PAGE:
In which I quote Lou Holtz and Kelly Ripa
Yesterday I was watching Regis and Kelly like I do every morning. Regis' good buddy and hero was
sitting in the audience. Lou, when asked, recited his 'four things' one needs in life.
* First, you have to have something to do.
* The second thing you have to have is someone to love.
* Third, you have to have something to believe in.
* Finally, you have to have something to look forward to.
and as Kelly Ripa so cleverly quipped,
"Someone to blame."
How funny is that? Someone to blame!
Yes. It goes back to the Garden of Eden.
When Eve is caught red-handed she starts blaming all of those around her for taking that apple and biting into it.
Hey! It was food. Now that IS extra interesting in light of where I am going with this.
While I think it is funny and common to blame our flaws on others, I truly do not believe my weight issues are anyone's fault but my own. I sincerely take responsibility for my poundage.
I like to tell my ten year old daughter Katie that it is her fault that I am so chubby because I gained weight with her at the age of 42 and have never been able to lose it. Yes. I said ten year old daughter.
We laugh because we know this is absurd.
There is a pattern. I can see things in my life that led me to overindulge and enjoy lots of food.
When I was born, I as one of my mom's smallest babies. I weighed under seven pounds. I think this worried her, because within months I was round and chubby and beautiful. They called me Booba. I guess the resemblance to a Buddha did not go un-noticed.
This was in the 1950's. Being a chubby baby was consider healthy.
No. We were not living on Samoa.
This was Chicago.
As I grew, I grew skinny. Very skinny. I remember stories about not being able to wear skirts because my hips were too slim.
I wore jumpers. Little plaid jumpers. Homemade.
On week I decided I wanted to wear my homemade jumper to school every single day for the whole week.
It was gold and brown wool plaid.
My mother didn't notice and I succeeded.
I had lofty goals as a 4th grader.
(I still would like to wear the same outfit every day for a whole week)
Another goal I had was to eat as much as my father. Now whether this was wise is not up for discussion.
I just remember sitting next to my dad and taking as much as he did.
I can still see the plate.
Roast beef, mashed potatoes and gravy.
I proudly took as much as my father did and I ate it all. Gladly. It was my favorite meal.
And it still is.
My parents thought I was skinny and they thought it was funny that I wanted to eat like my dad.
There was no malice. In hindsight, I may have learned some poor eating habits at the dinner table, but I was skinny, how were they to know I would enjoy eating like a lumberjack for the rest of my life.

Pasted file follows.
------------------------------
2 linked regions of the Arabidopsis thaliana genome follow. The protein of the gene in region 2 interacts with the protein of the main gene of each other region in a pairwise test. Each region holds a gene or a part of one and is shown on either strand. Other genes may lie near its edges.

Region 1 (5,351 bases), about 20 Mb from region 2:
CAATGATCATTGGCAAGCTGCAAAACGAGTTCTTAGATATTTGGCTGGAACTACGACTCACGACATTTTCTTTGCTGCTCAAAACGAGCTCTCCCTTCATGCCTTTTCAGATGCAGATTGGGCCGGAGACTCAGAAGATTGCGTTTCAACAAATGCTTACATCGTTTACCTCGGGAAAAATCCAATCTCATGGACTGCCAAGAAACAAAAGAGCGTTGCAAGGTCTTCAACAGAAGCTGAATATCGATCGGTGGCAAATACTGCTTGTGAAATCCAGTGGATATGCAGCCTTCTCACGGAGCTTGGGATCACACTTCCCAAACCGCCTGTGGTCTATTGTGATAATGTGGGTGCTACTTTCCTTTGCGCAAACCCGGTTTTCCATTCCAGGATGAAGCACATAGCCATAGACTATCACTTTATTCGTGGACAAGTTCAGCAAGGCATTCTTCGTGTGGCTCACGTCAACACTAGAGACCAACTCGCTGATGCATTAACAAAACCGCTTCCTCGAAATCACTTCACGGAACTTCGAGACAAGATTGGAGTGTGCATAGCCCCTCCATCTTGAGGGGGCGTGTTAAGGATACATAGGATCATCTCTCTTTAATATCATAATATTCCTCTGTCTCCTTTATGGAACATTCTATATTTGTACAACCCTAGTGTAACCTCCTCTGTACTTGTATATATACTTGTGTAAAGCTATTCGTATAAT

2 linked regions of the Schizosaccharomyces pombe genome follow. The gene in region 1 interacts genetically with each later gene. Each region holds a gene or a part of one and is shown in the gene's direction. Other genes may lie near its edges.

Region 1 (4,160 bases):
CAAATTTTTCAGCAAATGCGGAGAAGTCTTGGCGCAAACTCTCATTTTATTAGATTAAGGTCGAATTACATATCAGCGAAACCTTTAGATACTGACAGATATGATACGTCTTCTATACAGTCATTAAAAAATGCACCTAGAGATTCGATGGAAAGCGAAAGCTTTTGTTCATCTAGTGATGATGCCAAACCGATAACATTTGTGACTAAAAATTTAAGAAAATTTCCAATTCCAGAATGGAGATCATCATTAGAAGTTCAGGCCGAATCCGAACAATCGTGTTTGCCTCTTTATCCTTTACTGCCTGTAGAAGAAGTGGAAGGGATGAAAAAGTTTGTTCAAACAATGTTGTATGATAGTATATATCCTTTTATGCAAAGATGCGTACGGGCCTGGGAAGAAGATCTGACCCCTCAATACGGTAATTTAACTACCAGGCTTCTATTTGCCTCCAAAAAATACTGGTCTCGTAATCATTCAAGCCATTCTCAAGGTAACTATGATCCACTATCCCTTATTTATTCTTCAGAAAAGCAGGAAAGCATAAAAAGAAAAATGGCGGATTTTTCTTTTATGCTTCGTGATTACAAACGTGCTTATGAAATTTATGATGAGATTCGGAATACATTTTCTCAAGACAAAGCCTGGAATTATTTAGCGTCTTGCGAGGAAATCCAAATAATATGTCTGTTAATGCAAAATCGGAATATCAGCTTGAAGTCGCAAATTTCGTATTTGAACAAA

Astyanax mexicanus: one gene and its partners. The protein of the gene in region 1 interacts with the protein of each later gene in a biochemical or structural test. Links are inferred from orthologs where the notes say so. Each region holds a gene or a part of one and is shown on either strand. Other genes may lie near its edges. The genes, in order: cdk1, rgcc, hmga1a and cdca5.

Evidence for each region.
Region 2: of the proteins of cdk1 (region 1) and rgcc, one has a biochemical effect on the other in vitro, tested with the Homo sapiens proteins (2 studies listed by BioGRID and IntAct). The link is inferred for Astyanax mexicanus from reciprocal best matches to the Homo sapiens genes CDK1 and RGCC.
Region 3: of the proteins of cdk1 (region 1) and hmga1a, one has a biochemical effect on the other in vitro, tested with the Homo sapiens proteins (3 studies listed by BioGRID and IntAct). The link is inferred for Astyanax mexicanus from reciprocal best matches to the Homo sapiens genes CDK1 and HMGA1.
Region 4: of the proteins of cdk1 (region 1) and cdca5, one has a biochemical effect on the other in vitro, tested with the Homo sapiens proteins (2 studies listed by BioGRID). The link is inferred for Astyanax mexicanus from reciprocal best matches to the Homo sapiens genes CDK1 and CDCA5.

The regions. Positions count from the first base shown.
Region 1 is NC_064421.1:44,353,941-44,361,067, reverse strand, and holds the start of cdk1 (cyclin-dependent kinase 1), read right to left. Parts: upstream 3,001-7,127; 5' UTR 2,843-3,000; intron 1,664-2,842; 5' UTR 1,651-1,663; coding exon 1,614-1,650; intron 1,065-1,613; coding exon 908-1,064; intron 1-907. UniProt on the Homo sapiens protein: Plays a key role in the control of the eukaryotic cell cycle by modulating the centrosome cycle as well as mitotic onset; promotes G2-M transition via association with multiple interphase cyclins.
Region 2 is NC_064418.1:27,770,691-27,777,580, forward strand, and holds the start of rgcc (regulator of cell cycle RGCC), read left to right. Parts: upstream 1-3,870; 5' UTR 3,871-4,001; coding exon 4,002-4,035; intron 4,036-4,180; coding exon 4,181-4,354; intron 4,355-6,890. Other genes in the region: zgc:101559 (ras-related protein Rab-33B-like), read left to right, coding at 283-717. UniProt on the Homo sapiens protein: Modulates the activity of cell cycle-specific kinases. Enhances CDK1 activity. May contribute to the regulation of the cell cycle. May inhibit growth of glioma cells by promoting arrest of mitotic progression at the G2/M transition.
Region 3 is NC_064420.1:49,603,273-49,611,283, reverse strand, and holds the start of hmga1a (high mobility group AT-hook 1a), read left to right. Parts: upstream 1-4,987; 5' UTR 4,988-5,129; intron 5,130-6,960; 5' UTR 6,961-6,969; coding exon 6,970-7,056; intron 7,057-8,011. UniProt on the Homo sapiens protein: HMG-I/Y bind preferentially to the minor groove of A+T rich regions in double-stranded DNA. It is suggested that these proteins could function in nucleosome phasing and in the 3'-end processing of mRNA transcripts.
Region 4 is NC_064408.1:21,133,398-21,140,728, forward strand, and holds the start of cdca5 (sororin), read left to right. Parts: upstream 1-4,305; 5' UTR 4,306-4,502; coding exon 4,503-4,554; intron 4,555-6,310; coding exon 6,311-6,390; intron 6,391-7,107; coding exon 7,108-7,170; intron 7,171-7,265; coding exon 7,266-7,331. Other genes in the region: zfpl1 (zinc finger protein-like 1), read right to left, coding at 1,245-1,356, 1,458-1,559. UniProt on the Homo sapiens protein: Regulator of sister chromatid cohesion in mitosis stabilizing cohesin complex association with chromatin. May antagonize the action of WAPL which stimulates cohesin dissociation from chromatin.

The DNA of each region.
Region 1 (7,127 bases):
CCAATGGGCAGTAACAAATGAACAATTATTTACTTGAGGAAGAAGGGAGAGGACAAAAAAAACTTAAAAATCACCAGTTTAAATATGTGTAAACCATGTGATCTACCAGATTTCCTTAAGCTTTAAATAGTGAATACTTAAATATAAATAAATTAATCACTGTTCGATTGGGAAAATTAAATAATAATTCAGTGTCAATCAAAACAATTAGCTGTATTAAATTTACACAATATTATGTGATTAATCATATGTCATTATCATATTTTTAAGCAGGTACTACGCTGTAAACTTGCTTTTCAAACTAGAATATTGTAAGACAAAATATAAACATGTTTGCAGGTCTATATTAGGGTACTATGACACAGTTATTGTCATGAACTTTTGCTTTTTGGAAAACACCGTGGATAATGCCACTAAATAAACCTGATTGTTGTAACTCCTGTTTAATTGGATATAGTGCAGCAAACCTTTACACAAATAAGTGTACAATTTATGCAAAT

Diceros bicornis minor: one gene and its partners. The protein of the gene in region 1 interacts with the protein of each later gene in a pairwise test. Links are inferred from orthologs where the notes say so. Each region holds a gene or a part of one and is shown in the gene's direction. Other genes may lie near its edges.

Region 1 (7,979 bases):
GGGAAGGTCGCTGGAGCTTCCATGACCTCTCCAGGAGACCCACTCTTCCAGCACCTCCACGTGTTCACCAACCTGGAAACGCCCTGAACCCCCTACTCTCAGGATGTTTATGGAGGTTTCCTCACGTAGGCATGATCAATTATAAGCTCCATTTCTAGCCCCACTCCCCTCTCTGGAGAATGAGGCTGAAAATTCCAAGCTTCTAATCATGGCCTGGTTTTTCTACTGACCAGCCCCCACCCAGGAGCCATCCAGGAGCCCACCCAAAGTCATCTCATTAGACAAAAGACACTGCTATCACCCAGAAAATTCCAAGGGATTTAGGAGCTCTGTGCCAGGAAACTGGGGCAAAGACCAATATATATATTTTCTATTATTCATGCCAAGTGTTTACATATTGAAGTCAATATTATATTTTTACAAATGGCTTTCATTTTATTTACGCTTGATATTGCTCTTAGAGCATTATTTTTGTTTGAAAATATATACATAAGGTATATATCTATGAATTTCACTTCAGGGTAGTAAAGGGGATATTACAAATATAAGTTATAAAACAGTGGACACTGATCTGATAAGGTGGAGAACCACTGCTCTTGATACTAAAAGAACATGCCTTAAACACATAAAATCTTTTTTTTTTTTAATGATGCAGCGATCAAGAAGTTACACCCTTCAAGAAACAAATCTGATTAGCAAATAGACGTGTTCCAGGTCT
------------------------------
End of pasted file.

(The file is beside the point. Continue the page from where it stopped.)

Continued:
The love of eating for taste and socialization continued throughout high school but my physical activity let me get away with murder. I blame cheerleading.
Yes. At 125 pounds I started feeling like a hefty girl. I was a base. Sturdy, muscular, solid enough for the 105 pound girls to climb on. In 1975 if you weighed 130 pounds, you wore a size 11 or even a 13. This was the top of the line. The sizes were
5, 7, 9, 11, 13. So I started feeling like the big, girl. The fat one.
(I happen to know lots of girls who weigh 125-130 and boy have things changed. They wear sizes 2,4,6.)
And so the body-hate and dieting began.
I blame the clothing industry and petite girls.
Off to college I went. I was a dance major at first so I was extremely active.
The food, however, was amazing.
Sophomore year I changed majors and was very lonely and bored and didn't fit in.
I started gaining weight.
Buy the time I left Stephens College for Hillsdale in 1977, I had gained twenty pounds.
At 150 pounds I was curvy. I am 5'6" after all, but I was admittedly 20 overweight.
I helped the cheerleaders at Hillsdale with their routines and taught them cheers,
but I was too self conscious about my weight to try out.
Who can I blame for this?
The skinny chicks. That's who!
Everybody else! That's who!
I will blame everyone for thinking I was too fat.
For the next thirty years....I gained and lost and gained and lost more times than I can count. I am not exaggerating.
Some of the gains were pregnancy induced.
I blame my babies.
But I was always able to lose the weight.
Until I started to homeschool.
I blame the sedentary life of a homeschool mom.
But why aren't all homeschool mom's overweight? Ah yes. It's my parents fault.
I always knew that. They force fed me and called me Booba.
Can you hear my sarcasm? I hope so, because I am being totally facetious.
I believe that food is delicious. I like it.
I have pleased myself by feeding myself what I loved and way too much of it.
I have been lazy.
At some point I needed to acquire self control in the area of eating.
At some point I needed to be in charge of my appetite.
The self-control has come and gone. It is hard to make changes. It is hard to say no.
But as I have mentioned before....
It is hard to be fat and it is hard to diet.
Choose your hard, Donna dear.
It's about time.
There is no one to blame.